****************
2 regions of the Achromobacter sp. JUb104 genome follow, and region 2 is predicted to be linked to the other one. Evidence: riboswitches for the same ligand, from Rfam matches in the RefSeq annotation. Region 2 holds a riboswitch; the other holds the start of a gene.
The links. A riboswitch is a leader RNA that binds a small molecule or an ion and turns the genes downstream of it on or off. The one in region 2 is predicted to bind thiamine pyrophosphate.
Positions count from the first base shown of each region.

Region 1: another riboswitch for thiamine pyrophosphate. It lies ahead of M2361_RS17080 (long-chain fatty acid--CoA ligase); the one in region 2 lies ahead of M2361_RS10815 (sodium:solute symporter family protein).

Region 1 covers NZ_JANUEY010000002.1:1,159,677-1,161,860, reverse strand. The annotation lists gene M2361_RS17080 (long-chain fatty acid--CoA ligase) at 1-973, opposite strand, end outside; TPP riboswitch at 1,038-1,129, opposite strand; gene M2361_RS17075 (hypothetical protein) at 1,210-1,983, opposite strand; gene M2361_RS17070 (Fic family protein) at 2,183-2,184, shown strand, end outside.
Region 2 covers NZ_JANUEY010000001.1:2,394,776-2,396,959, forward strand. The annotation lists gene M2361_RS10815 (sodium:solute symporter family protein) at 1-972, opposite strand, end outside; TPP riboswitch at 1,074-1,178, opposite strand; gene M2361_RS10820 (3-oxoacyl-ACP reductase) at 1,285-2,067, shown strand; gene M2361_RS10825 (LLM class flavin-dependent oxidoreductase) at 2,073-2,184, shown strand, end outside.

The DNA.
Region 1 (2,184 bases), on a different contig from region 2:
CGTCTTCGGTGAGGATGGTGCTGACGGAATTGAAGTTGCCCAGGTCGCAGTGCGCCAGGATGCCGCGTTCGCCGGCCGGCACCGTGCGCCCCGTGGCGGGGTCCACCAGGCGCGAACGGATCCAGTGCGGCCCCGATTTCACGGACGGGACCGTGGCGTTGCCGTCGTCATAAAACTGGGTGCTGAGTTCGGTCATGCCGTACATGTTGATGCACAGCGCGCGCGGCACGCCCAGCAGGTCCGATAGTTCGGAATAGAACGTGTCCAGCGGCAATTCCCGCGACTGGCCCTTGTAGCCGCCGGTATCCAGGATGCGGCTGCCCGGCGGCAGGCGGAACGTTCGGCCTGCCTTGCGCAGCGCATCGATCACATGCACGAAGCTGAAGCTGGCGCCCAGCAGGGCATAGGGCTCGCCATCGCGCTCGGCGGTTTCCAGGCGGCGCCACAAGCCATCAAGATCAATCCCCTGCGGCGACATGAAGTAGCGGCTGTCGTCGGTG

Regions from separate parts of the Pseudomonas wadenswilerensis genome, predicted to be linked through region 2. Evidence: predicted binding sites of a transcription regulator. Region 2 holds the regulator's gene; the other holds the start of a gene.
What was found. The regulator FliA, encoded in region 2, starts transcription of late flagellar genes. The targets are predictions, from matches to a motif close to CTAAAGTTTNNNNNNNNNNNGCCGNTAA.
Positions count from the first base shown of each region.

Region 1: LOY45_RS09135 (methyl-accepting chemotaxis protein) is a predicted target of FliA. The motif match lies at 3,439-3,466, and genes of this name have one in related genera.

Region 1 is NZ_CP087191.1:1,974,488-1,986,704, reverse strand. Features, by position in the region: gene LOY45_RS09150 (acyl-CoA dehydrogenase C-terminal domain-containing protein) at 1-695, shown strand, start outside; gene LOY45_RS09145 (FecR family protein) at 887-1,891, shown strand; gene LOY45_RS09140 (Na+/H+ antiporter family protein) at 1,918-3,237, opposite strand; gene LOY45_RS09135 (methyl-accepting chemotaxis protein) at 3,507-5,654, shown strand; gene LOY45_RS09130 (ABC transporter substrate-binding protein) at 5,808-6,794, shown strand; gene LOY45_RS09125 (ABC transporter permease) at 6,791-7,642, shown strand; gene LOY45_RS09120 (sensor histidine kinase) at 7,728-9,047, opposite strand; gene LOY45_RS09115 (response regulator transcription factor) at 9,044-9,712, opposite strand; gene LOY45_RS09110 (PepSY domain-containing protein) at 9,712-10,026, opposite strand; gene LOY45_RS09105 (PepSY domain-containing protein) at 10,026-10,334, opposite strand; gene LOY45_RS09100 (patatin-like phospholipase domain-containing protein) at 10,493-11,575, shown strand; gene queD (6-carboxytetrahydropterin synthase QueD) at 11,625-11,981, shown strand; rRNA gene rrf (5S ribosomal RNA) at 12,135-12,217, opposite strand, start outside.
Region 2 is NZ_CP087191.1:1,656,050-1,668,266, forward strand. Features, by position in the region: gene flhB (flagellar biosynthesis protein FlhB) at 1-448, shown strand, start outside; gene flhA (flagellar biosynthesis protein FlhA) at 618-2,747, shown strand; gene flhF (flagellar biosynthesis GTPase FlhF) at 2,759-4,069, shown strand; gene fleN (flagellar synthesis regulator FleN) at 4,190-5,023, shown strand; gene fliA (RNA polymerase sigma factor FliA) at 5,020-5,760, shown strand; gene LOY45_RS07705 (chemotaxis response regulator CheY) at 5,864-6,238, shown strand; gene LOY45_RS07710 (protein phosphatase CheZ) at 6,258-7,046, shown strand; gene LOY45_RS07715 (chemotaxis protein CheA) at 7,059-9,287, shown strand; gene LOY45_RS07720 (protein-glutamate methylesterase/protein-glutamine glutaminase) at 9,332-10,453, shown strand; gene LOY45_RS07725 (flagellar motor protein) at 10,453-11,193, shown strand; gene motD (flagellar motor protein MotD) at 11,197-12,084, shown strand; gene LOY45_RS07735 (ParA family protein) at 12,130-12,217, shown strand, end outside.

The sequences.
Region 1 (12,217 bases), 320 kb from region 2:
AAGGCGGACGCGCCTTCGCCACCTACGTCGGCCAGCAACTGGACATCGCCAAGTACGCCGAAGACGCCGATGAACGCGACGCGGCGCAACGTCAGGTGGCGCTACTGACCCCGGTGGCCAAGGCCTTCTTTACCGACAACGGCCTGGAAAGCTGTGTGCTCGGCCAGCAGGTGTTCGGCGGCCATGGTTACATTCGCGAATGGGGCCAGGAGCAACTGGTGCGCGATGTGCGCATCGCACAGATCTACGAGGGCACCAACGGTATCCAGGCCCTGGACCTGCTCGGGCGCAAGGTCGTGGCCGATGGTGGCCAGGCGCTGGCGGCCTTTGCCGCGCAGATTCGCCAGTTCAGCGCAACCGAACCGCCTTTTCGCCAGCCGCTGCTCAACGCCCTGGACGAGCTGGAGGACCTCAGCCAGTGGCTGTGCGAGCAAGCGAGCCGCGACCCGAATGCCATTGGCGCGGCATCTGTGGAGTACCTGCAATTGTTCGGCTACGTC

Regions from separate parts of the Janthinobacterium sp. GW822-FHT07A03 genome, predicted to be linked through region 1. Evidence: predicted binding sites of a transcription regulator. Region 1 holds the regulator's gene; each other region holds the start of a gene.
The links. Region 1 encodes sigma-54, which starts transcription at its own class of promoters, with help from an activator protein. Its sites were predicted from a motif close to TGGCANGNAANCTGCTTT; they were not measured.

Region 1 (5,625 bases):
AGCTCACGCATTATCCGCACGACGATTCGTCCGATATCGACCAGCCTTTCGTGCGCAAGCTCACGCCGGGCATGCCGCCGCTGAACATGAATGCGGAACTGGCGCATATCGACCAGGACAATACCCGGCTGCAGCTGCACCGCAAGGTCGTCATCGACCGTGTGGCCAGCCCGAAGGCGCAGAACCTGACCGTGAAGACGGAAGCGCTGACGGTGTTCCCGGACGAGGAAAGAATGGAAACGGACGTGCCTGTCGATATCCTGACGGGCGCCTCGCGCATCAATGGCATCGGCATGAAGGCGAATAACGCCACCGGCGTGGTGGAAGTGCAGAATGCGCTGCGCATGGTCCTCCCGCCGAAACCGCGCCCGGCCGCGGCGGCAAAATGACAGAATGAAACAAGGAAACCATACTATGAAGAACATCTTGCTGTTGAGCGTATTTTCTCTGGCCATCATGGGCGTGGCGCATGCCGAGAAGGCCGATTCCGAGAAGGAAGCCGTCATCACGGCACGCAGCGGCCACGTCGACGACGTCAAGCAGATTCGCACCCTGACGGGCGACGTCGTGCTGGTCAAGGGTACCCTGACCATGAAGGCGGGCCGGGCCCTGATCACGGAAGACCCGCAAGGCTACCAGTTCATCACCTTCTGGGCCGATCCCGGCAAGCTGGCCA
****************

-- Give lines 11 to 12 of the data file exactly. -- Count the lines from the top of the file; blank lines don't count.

What was found. The regulator FliA, encoded in region 2, starts transcription of late flagellar genes. The targets are predictions, from matches to a motif close to CTAAAGTTTNNNNNNNNNNNGCCGNTAA.
Positions count from the first base shown of each region.